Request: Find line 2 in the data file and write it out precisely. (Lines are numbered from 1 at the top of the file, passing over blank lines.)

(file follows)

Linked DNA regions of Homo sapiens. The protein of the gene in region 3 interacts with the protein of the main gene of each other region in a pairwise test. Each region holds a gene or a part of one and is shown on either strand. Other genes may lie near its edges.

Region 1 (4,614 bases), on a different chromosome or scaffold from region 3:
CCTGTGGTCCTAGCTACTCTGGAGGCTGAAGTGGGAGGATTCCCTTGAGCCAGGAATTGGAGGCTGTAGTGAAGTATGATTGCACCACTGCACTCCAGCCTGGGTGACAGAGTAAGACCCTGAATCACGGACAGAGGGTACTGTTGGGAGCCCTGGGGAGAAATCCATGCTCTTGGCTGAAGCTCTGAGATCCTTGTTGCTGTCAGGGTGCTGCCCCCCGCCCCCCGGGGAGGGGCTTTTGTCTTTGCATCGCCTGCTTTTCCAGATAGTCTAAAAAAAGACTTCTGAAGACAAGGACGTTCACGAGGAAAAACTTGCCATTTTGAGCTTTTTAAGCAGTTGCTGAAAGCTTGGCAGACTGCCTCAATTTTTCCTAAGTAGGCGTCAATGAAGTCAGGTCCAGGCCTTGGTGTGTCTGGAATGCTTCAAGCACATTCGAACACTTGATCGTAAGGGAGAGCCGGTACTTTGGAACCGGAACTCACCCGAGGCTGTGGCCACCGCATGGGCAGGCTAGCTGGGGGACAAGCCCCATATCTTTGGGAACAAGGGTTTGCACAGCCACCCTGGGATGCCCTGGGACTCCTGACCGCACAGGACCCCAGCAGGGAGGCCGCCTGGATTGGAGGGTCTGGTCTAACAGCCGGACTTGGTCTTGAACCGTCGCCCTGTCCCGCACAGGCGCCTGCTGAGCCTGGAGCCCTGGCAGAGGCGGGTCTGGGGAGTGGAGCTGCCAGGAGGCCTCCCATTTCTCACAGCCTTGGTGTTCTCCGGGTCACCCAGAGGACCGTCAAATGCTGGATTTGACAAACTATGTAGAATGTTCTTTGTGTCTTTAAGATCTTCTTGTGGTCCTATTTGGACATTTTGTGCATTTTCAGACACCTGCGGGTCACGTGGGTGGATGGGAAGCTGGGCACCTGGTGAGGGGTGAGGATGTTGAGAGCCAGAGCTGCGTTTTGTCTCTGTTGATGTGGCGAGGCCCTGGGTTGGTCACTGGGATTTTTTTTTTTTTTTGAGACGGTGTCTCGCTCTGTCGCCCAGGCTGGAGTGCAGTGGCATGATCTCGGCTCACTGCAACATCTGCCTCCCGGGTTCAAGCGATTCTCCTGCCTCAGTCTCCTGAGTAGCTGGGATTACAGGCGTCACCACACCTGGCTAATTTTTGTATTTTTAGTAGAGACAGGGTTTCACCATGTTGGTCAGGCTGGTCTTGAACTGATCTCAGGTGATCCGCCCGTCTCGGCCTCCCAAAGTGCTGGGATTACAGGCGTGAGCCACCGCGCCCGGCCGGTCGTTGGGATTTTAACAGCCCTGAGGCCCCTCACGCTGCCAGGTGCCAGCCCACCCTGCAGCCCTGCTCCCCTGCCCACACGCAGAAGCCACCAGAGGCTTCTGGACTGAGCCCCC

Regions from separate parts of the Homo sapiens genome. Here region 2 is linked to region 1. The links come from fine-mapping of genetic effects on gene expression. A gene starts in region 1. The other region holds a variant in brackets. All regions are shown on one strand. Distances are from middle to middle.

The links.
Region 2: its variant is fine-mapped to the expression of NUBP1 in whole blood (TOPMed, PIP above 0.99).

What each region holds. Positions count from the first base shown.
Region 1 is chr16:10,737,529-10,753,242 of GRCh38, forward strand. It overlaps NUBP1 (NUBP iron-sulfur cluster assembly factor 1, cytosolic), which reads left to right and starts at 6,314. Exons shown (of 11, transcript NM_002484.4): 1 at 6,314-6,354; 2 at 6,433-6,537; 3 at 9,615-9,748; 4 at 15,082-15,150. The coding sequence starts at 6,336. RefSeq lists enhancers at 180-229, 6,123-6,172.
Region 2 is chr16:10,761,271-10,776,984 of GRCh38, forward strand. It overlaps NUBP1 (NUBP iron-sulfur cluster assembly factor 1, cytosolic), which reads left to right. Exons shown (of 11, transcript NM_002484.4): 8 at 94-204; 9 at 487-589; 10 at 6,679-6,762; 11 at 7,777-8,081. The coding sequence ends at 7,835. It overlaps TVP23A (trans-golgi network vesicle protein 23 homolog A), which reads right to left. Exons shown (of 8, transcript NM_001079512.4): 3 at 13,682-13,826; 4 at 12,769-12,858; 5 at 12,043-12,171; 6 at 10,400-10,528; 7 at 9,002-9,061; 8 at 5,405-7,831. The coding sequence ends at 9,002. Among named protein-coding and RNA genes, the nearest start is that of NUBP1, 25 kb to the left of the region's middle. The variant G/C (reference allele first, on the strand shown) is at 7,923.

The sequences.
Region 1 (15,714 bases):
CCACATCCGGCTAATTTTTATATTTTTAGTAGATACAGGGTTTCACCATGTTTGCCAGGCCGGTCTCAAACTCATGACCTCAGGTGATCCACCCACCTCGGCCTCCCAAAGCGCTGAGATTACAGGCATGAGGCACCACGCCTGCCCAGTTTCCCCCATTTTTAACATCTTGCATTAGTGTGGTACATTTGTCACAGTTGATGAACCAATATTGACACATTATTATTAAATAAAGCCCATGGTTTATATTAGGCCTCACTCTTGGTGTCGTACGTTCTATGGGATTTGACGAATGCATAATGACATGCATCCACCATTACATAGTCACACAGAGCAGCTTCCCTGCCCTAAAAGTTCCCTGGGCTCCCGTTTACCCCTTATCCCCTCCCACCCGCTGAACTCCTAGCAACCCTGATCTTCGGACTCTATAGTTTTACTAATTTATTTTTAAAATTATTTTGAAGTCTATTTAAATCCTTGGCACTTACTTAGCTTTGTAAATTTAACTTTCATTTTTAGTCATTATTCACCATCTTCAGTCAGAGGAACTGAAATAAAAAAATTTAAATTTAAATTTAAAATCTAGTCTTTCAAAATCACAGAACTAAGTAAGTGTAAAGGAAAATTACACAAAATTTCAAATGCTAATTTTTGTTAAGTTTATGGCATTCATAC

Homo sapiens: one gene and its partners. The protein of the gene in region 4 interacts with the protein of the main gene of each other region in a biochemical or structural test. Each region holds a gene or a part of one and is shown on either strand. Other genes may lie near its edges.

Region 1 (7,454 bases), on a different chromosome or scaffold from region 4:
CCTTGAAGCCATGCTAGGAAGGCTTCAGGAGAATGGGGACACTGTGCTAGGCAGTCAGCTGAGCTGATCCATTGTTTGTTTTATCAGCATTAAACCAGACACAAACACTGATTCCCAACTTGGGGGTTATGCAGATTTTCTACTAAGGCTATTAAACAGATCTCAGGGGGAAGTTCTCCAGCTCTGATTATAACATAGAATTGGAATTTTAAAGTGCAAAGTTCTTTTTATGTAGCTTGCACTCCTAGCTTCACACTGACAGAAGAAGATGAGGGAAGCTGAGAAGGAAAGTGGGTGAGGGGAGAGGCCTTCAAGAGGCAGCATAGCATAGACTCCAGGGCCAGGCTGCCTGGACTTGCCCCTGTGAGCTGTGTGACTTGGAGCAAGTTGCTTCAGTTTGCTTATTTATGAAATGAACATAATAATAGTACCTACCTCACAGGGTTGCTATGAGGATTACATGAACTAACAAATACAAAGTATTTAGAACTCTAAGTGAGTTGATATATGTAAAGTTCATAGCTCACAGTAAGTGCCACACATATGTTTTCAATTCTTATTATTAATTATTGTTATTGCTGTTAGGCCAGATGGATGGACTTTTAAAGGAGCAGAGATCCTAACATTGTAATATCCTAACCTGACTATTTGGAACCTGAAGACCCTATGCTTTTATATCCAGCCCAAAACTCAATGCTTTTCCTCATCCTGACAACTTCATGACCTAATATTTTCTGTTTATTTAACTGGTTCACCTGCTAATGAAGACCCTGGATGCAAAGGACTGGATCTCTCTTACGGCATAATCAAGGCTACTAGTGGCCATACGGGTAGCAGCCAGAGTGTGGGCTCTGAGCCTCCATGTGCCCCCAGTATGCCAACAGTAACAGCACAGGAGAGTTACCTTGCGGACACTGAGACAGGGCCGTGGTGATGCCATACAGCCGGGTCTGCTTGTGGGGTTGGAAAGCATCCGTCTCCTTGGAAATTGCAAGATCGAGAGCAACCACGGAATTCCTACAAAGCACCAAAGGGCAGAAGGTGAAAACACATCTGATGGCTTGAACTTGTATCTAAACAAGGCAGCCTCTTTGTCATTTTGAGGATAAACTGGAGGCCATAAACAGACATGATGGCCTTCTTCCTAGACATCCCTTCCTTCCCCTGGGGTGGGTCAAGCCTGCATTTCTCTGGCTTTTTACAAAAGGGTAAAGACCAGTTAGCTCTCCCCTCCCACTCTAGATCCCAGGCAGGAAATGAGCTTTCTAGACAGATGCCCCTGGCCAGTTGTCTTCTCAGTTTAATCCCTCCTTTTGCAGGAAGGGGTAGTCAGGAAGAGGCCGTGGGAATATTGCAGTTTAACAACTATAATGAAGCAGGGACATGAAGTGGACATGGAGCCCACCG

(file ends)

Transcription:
Region 1 (4,614 bases), on a different chromosome or scaffold from region 3: